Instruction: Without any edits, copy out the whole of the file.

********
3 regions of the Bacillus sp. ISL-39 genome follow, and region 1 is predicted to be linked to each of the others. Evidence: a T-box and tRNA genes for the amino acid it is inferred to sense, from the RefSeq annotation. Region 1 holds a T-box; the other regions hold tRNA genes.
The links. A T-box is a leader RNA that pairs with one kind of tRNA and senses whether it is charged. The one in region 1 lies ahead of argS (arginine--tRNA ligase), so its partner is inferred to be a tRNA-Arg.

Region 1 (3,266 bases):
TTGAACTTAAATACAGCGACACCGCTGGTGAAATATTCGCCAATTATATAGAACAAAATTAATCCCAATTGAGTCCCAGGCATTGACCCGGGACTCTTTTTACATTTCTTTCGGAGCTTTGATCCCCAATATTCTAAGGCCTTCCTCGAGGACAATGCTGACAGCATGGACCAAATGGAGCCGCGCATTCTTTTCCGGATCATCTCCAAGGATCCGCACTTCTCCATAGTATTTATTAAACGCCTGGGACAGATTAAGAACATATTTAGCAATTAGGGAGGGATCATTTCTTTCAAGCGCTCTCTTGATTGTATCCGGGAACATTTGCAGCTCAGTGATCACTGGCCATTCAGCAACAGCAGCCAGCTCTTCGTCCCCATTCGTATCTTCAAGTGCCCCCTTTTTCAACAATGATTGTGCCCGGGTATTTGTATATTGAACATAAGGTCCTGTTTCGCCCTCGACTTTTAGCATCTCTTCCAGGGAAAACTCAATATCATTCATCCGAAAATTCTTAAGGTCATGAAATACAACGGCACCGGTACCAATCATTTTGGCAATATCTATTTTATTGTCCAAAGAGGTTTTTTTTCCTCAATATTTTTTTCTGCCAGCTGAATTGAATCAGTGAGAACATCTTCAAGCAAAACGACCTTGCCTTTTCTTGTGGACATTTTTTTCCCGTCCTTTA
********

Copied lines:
3 regions of the Bacillus sp. ISL-39 genome follow, and region 1 is predicted to be linked to each of the others. Evidence: a T-box and tRNA genes for the amino acid it is inferred to sense, from the RefSeq annotation. Region 1 holds a T-box; the other regions hold tRNA genes.
The links. A T-box is a leader RNA that pairs with one kind of tRNA and senses whether it is charged. The one in region 1 lies ahead of argS (arginine--tRNA ligase), so its partner is inferred to be a tRNA-Arg.

Region 1 (3,266 bases):
TTGAACTTAAATACAGCGACACCGCTGGTGAAATATTCGCCAATTATATAGAACAAAATTAATCCCAATTGAGTCCCAGGCATTGACCCGGGACTCTTTTTACATTTCTTTCGGAGCTTTGATCCCCAATATTCTAAGGCCTTCCTCGAGGACAATGCTGACAGCATGGACCAAATGGAGCCGCGCATTCTTTTCCGGATCATCTCCAAGGATCCGCACTTCTCCATAGTATTTATTAAACGCCTGGGACAGATTAAGAACATATTTAGCAATTAGGGAGGGATCATTTCTTTCAAGCGCTCTCTTGATTGTATCCGGGAACATTTGCAGCTCAGTGATCACTGGCCATTCAGCAACAGCAGCCAGCTCTTCGTCCCCATTCGTATCTTCAAGTGCCCCCTTTTTCAACAATGATTGTGCCCGGGTATTTGTATATTGAACATAAGGTCCTGTTTCGCCCTCGACTTTTAGCATCTCTTCCAGGGAAAACTCAATATCATTCATCCGAAAATTCTTAAGGTCATGAAATACAACGGCACCGGTACCAATCATTTTGGCAATATCTATTTTATTGTCCAAAGAGGTTTTTTTTCCTCAATATTTTTTTCTGCCAGCTGAATTGAATCAGTGAGAACATCTTCAAGCAAAACGACCTTGCCTTTTCTTGTGGACATTTTTTTCCCGTCCTTTA